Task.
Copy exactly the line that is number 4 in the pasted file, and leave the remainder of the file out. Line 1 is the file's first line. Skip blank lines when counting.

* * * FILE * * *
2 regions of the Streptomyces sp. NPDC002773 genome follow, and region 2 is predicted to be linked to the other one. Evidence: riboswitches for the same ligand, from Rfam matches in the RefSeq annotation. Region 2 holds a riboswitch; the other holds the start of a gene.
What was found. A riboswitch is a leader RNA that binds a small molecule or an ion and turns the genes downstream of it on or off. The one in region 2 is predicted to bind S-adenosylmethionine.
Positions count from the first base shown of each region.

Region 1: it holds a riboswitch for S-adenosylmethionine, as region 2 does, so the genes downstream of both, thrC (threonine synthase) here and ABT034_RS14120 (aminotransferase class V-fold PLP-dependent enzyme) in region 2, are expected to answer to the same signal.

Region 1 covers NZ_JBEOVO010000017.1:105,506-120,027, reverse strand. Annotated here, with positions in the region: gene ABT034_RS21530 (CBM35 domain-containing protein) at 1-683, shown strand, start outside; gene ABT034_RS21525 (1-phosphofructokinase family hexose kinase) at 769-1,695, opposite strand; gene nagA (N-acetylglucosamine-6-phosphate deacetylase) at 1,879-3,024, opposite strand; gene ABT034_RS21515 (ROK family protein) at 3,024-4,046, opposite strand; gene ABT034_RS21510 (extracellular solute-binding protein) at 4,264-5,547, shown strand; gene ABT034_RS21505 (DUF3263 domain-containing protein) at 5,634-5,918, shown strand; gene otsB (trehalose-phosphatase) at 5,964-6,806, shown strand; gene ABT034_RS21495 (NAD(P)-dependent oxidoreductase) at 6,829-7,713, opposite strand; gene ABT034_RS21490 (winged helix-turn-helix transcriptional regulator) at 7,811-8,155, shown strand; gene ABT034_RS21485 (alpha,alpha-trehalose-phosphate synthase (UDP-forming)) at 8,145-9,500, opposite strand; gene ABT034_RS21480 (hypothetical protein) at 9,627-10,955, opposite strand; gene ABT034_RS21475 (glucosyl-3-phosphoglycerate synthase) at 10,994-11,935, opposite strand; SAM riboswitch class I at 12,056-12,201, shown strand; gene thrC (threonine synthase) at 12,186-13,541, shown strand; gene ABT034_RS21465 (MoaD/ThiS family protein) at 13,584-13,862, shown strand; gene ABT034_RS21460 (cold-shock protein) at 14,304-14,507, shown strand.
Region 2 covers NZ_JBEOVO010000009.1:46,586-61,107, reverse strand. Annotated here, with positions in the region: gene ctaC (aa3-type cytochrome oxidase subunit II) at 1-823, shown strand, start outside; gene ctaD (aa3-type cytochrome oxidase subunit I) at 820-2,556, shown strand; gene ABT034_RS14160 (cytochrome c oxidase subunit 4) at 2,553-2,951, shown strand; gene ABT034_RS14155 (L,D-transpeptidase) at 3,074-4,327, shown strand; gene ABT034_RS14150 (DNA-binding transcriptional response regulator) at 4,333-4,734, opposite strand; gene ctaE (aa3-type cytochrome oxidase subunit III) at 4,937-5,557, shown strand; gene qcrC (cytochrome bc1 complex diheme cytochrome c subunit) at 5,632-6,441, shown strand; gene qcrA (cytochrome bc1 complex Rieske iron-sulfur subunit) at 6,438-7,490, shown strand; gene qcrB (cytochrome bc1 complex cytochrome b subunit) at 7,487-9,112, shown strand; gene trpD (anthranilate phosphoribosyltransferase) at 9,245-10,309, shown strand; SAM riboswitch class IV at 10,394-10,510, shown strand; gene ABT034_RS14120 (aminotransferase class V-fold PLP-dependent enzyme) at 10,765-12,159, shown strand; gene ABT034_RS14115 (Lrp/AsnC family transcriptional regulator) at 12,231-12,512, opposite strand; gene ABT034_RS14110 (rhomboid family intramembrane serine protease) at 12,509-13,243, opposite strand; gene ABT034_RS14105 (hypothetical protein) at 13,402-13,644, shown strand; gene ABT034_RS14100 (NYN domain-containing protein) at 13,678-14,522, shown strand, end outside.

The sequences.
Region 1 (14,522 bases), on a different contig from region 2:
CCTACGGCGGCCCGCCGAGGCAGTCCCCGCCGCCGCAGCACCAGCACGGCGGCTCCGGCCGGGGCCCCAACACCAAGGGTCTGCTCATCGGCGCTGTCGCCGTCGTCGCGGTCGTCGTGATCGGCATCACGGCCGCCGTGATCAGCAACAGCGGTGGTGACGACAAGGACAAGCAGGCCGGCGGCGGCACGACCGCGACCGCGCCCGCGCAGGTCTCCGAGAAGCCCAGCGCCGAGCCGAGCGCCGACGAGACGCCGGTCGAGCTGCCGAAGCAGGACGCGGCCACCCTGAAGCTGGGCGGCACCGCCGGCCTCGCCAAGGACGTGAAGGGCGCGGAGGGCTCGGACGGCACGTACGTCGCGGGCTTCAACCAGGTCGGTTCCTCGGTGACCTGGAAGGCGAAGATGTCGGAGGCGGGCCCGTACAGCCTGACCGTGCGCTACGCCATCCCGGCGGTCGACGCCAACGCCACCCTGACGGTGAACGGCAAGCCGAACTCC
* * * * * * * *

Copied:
Region 1: it holds a riboswitch for S-adenosylmethionine, as region 2 does, so the genes downstream of both, thrC (threonine synthase) here and ABT034_RS14120 (aminotransferase class V-fold PLP-dependent enzyme) in region 2, are expected to answer to the same signal.